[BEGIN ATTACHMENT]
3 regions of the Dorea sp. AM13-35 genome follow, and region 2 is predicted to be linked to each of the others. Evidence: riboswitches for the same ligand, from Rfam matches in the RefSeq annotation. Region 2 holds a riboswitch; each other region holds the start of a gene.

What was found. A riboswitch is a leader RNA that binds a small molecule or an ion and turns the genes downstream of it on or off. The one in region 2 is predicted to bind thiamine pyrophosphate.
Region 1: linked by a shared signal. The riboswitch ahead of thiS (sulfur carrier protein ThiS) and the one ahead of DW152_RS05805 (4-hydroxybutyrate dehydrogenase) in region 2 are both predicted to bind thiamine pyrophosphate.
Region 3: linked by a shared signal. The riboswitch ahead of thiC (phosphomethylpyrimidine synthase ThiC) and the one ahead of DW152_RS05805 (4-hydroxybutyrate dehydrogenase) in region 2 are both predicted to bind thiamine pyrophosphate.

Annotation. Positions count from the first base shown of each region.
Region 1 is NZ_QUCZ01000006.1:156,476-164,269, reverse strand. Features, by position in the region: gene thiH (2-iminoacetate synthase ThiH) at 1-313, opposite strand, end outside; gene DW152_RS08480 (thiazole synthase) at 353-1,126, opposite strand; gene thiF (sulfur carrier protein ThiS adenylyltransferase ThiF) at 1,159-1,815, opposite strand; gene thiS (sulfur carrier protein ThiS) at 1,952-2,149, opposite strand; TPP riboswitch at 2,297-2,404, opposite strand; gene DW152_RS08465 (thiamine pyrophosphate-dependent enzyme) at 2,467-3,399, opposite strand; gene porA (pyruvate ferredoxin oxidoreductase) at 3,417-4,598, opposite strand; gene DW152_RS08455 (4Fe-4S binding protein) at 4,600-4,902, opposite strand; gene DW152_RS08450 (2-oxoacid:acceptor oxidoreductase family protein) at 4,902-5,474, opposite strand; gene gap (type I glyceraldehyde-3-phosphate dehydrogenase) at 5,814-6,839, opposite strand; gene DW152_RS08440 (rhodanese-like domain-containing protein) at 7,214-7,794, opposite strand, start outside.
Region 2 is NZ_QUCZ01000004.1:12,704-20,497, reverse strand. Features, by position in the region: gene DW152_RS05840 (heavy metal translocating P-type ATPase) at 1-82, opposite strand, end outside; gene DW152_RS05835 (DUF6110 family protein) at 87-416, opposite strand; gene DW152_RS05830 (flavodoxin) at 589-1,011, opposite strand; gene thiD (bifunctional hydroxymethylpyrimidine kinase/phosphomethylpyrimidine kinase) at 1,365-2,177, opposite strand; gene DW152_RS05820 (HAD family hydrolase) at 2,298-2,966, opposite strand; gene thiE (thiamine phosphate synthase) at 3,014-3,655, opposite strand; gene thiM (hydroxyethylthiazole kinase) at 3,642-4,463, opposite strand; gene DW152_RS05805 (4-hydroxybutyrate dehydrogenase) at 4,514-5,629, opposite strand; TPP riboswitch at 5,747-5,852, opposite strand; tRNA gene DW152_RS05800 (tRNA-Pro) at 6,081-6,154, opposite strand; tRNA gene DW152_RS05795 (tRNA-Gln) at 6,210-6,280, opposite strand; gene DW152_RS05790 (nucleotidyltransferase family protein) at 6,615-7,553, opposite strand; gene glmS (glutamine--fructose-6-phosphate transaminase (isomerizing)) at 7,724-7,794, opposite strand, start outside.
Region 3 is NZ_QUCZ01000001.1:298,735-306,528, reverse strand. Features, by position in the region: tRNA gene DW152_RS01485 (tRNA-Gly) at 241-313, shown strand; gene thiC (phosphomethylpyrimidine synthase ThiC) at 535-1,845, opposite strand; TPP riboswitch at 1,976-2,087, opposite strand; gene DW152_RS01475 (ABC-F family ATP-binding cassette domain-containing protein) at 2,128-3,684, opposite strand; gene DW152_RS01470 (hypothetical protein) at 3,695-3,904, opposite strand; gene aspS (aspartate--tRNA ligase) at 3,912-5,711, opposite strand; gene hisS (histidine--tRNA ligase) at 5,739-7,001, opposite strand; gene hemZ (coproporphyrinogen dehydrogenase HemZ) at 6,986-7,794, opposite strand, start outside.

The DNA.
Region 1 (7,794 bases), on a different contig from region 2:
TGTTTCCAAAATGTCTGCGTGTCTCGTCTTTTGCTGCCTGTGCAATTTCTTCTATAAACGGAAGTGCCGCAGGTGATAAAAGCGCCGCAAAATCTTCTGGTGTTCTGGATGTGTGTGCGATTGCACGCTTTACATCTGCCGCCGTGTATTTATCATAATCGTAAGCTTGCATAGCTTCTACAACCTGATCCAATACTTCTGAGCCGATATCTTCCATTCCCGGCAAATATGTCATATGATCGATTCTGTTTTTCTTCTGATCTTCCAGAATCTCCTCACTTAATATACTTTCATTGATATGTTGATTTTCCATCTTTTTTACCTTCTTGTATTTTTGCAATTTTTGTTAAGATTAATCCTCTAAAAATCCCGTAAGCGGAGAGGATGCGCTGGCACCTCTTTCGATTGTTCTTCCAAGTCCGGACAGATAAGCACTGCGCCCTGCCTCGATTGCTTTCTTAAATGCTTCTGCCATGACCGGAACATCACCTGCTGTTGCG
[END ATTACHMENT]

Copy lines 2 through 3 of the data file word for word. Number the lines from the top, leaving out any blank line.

What was found. A riboswitch is a leader RNA that binds a small molecule or an ion and turns the genes downstream of it on or off. The one in region 2 is predicted to bind thiamine pyrophosphate.
Region 1: linked by a shared signal. The riboswitch ahead of thiS (sulfur carrier protein ThiS) and the one ahead of DW152_RS05805 (4-hydroxybutyrate dehydrogenase) in region 2 are both predicted to bind thiamine pyrophosphate.